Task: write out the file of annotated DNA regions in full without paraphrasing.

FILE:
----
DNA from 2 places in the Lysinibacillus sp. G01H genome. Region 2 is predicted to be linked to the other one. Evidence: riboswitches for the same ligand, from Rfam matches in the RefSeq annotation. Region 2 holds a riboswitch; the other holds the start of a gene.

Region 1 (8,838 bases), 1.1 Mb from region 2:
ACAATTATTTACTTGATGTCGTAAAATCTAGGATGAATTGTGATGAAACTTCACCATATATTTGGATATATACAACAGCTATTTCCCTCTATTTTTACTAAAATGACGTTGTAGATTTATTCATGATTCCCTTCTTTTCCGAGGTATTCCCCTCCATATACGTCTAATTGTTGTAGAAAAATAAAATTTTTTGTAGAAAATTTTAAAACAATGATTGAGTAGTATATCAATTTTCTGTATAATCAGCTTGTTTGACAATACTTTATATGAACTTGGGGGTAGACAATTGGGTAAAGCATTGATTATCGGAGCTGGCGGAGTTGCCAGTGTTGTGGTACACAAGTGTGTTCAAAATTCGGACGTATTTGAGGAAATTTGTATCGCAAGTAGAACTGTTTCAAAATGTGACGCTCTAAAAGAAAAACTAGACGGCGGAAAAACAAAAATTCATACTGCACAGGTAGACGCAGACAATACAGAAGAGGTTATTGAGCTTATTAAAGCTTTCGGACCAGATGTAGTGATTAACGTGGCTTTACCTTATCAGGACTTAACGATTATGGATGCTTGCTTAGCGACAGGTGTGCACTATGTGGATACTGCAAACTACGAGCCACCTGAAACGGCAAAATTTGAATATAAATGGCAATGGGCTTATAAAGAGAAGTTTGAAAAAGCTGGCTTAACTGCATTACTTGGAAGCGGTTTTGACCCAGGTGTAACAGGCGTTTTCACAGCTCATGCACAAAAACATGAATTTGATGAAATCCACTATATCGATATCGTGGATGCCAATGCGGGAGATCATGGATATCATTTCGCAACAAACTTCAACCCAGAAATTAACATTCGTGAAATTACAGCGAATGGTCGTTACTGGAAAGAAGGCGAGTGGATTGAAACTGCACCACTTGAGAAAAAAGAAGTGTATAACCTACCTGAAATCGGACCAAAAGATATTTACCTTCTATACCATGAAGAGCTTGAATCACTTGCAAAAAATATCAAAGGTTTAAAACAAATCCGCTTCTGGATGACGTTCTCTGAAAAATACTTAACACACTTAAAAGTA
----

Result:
DNA from 2 places in the Lysinibacillus sp. G01H genome. Region 2 is predicted to be linked to the other one. Evidence: riboswitches for the same ligand, from Rfam matches in the RefSeq annotation. Region 2 holds a riboswitch; the other holds the start of a gene.

Region 1 (8,838 bases), 1.1 Mb from region 2:
ACAATTATTTACTTGATGTCGTAAAATCTAGGATGAATTGTGATGAAACTTCACCATATATTTGGATATATACAACAGCTATTTCCCTCTATTTTTACTAAAATGACGTTGTAGATTTATTCATGATTCCCTTCTTTTCCGAGGTATTCCCCTCCATATACGTCTAATTGTTGTAGAAAAATAAAATTTTTTGTAGAAAATTTTAAAACAATGATTGAGTAGTATATCAATTTTCTGTATAATCAGCTTGTTTGACAATACTTTATATGAACTTGGGGGTAGACAATTGGGTAAAGCATTGATTATCGGAGCTGGCGGAGTTGCCAGTGTTGTGGTACACAAGTGTGTTCAAAATTCGGACGTATTTGAGGAAATTTGTATCGCAAGTAGAACTGTTTCAAAATGTGACGCTCTAAAAGAAAAACTAGACGGCGGAAAAACAAAAATTCATACTGCACAGGTAGACGCAGACAATACAGAAGAGGTTATTGAGCTTATTAAAGCTTTCGGACCAGATGTAGTGATTAACGTGGCTTTACCTTATCAGGACTTAACGATTATGGATGCTTGCTTAGCGACAGGTGTGCACTATGTGGATACTGCAAACTACGAGCCACCTGAAACGGCAAAATTTGAATATAAATGGCAATGGGCTTATAAAGAGAAGTTTGAAAAAGCTGGCTTAACTGCATTACTTGGAAGCGGTTTTGACCCAGGTGTAACAGGCGTTTTCACAGCTCATGCACAAAAACATGAATTTGATGAAATCCACTATATCGATATCGTGGATGCCAATGCGGGAGATCATGGATATCATTTCGCAACAAACTTCAACCCAGAAATTAACATTCGTGAAATTACAGCGAATGGTCGTTACTGGAAAGAAGGCGAGTGGATTGAAACTGCACCACTTGAGAAAAAAGAAGTGTATAACCTACCTGAAATCGGACCAAAAGATATTTACCTTCTATACCATGAAGAGCTTGAATCACTTGCAAAAAATATCAAAGGTTTAAAACAAATCCGCTTCTGGATGACGTTCTCTGAAAAATACTTAACACACTTAAAAGTA